ROCKET AF, which evaluated rivaroxaban, had the largest proportion of patients with diabetes, as well as the overall highest risk population based on CHADS2 score.16-19 In a pre-specified subanalysis of ROCKET AF, rivaroxaban was associated with a significant reduction in the risk of CV death compared with warfarin in patients with diabetes (HR=0.80; 95% CI 0.64–0.99).20 Furthermore, in patients with diabetes, rivaroxaban had similar efficacy to warfarin with respect to prevention of stroke/SE and similar rates of major bleeding.20 In subanalyses of patients with diabetes in ARISTOTLE, apixaban and warfarin had consistent efficacy and safety profiles and no difference in CV death was observed between treatment groups.21 In a subanalysis of RE-LY, there was no evidence for a significant difference in CV death or major bleeding events associated with dabigatran 150 mg bid or dabigatran 110 mg bid compared with warfarin; however, the dabigatran 150 mg bid dose was associated with a significant decrease in the risk of stroke compared with warfarin.22

 

However, because the phase 3 NOAC trials had different trial designs and recruited different patient populations, it is not possible to make direct comparisons regarding the safety and efficacy of each NOAC.

 

No diabetes subanalysis has been published for edoxaban.

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Outcomes in subanalyses of patients with diabetes in phase III NOAC studies for rivaroxaban (A), apixaban (B) and dabigatran (C).20-22 Data are not intended for direct comparison between NOACs.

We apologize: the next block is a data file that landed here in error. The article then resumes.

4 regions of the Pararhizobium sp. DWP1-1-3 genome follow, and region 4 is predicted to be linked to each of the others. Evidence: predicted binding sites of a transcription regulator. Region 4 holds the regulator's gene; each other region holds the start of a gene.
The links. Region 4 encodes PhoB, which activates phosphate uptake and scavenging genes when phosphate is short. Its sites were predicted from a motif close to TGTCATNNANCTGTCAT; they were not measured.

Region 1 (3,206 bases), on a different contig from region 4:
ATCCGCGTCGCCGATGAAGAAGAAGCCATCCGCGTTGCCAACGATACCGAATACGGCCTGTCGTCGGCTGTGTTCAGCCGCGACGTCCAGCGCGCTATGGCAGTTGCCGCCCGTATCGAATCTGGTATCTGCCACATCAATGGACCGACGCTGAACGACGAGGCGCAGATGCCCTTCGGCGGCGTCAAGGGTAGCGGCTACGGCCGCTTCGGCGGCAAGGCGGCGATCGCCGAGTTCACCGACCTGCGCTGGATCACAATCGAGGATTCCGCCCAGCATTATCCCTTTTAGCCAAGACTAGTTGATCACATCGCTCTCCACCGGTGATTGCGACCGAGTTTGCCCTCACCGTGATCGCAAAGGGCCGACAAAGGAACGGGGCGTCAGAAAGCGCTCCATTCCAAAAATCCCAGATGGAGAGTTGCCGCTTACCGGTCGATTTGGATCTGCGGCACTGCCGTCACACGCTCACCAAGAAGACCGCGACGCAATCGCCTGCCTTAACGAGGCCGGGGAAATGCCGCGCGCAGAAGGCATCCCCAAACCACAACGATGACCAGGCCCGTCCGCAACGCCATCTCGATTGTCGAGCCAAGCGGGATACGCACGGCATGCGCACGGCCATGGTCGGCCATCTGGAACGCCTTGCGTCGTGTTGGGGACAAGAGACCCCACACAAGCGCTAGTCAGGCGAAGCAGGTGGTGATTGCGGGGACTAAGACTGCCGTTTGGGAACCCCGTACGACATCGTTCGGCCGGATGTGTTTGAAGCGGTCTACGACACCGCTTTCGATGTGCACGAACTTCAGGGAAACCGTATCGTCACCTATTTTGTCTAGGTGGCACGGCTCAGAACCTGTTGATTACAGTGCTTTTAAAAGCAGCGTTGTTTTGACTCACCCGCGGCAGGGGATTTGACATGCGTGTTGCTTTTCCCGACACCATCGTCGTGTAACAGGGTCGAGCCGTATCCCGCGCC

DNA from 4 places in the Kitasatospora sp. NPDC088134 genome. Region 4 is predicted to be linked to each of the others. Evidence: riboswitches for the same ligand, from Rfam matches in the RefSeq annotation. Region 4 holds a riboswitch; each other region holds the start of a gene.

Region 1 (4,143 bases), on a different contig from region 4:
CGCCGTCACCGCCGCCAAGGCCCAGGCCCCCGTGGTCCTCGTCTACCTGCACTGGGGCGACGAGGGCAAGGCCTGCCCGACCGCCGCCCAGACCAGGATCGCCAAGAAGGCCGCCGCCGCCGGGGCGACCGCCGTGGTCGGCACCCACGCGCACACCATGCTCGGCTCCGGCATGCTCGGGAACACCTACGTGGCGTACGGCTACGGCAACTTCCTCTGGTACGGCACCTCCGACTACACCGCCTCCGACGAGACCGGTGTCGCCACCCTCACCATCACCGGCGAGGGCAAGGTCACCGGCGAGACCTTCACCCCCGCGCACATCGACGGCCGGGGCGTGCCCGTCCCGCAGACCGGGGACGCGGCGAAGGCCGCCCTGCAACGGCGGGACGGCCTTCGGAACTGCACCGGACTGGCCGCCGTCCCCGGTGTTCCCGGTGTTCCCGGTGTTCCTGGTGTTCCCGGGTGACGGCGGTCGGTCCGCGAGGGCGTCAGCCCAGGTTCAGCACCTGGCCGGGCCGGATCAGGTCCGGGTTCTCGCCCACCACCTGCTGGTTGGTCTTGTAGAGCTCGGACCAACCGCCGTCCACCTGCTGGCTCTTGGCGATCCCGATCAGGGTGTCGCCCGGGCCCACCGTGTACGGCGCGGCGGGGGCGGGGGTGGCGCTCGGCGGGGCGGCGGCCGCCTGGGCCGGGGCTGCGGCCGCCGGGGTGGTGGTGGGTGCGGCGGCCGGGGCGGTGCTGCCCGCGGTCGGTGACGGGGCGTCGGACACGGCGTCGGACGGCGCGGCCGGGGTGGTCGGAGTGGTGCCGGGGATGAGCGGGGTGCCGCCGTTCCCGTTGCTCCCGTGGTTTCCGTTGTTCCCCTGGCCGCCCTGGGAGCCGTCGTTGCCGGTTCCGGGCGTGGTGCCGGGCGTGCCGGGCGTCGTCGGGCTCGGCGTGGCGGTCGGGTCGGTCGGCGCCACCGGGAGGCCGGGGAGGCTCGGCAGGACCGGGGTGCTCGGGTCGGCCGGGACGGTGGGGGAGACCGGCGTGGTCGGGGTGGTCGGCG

Evidence supporting the real-world use of rivaroxaban is provided by the XANTUS study, which included 6784 patients with AF receiving rivaroxaban, of whom 19.6% had diabetes.23 XANTUS was a prospective, real-world, phase IV study, which showed that the results of ROCKET AF were reflected in the real world.23 Furthermore, the robust methodology of XANTUS led to its inclusion on the EMA label for rivaroxaban; no real-world evidence is included on the label of any other NOAC.24

ESC guidelines for the management of AF have different recommendations depending on a patients’ CHA2DS2-VASc score.25 Oral anticoagulation is recommended for men with a score ≥2 and women with a score ≥3; oral anticoagulation should be considered in men with a score ≥1 and in women with a score ≥2. In practice, because diabetes and female gender account for a score of 1 each, all patients with diabetes should be at least considered for oral anticoagulation. Oral anticoagulation is recommended in patients with diabetes and one other risk factor, for example, individuals aged ≥65 years old.

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Treatment of patients with AF and diabetes according to the 2016 ESC guidelines and the 2019 ACC/AHA/HRS guidelines.25,26

In terms of anticoagulant choice, the guidelines are clear: if a patient is eligible for treatment with a NOAC, this is preferred to a VKA, which is only recommended as a first-choice anticoagulant in patients with AF and moderate-to-severe mitral stenosis or mechanical heart valves.25

 

Guidelines from the ACC/AHA/HRS are similar to those from the ESC.26 However, additional guidance is provided with respect to preserving renal function and suggests that NOACs – particularly rivaroxaban and dabigatran – may be associated with better renal outcomes than warfarin.

 

The data that this guidance is based on is consistent in patients with diabetes, which,27 taken together with the fact that renal decline is a frequent complication of diabetes, means that this guidance should be considered in these patients.

 

More information on the relationship between diabetes and renal impairment in patients with AF can be found here.

References